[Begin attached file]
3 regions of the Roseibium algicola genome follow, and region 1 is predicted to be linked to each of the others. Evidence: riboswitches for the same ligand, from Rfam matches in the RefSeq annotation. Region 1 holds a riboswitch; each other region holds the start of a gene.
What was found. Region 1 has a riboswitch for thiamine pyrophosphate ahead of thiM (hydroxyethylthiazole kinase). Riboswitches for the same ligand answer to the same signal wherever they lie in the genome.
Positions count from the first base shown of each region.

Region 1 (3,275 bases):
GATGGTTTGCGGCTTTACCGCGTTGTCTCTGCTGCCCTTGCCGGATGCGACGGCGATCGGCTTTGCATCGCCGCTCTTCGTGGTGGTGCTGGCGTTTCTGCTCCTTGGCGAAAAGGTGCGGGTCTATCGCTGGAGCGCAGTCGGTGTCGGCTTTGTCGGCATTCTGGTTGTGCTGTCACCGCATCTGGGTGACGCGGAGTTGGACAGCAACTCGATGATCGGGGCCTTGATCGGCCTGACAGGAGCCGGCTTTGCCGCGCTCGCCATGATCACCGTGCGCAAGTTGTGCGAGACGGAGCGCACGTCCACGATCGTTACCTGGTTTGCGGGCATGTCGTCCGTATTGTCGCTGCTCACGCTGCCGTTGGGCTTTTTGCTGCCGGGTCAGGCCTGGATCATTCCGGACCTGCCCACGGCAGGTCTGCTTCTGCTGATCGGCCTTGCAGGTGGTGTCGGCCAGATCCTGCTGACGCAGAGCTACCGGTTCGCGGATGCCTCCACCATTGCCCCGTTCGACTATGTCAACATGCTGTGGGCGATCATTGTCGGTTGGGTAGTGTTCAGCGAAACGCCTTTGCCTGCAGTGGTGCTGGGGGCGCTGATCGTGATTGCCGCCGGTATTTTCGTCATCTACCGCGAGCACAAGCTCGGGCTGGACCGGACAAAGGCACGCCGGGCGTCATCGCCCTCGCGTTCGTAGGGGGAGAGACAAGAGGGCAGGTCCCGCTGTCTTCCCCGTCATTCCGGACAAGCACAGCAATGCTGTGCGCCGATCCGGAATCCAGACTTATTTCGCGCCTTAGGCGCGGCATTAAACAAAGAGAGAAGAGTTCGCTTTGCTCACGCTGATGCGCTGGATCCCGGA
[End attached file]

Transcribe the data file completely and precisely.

3 regions of the Roseibium algicola genome follow, and region 1 is predicted to be linked to each of the others. Evidence: riboswitches for the same ligand, from Rfam matches in the RefSeq annotation. Region 1 holds a riboswitch; each other region holds the start of a gene.
What was found. Region 1 has a riboswitch for thiamine pyrophosphate ahead of thiM (hydroxyethylthiazole kinase). Riboswitches for the same ligand answer to the same signal wherever they lie in the genome.
Positions count from the first base shown of each region.

Region 1 (3,275 bases):
GATGGTTTGCGGCTTTACCGCGTTGTCTCTGCTGCCCTTGCCGGATGCGACGGCGATCGGCTTTGCATCGCCGCTCTTCGTGGTGGTGCTGGCGTTTCTGCTCCTTGGCGAAAAGGTGCGGGTCTATCGCTGGAGCGCAGTCGGTGTCGGCTTTGTCGGCATTCTGGTTGTGCTGTCACCGCATCTGGGTGACGCGGAGTTGGACAGCAACTCGATGATCGGGGCCTTGATCGGCCTGACAGGAGCCGGCTTTGCCGCGCTCGCCATGATCACCGTGCGCAAGTTGTGCGAGACGGAGCGCACGTCCACGATCGTTACCTGGTTTGCGGGCATGTCGTCCGTATTGTCGCTGCTCACGCTGCCGTTGGGCTTTTTGCTGCCGGGTCAGGCCTGGATCATTCCGGACCTGCCCACGGCAGGTCTGCTTCTGCTGATCGGCCTTGCAGGTGGTGTCGGCCAGATCCTGCTGACGCAGAGCTACCGGTTCGCGGATGCCTCCACCATTGCCCCGTTCGACTATGTCAACATGCTGTGGGCGATCATTGTCGGTTGGGTAGTGTTCAGCGAAACGCCTTTGCCTGCAGTGGTGCTGGGGGCGCTGATCGTGATTGCCGCCGGTATTTTCGTCATCTACCGCGAGCACAAGCTCGGGCTGGACCGGACAAAGGCACGCCGGGCGTCATCGCCCTCGCGTTCGTAGGGGGAGAGACAAGAGGGCAGGTCCCGCTGTCTTCCCCGTCATTCCGGACAAGCACAGCAATGCTGTGCGCCGATCCGGAATCCAGACTTATTTCGCGCCTTAGGCGCGGCATTAAACAAAGAGAGAAGAGTTCGCTTTGCTCACGCTGATGCGCTGGATCCCGGA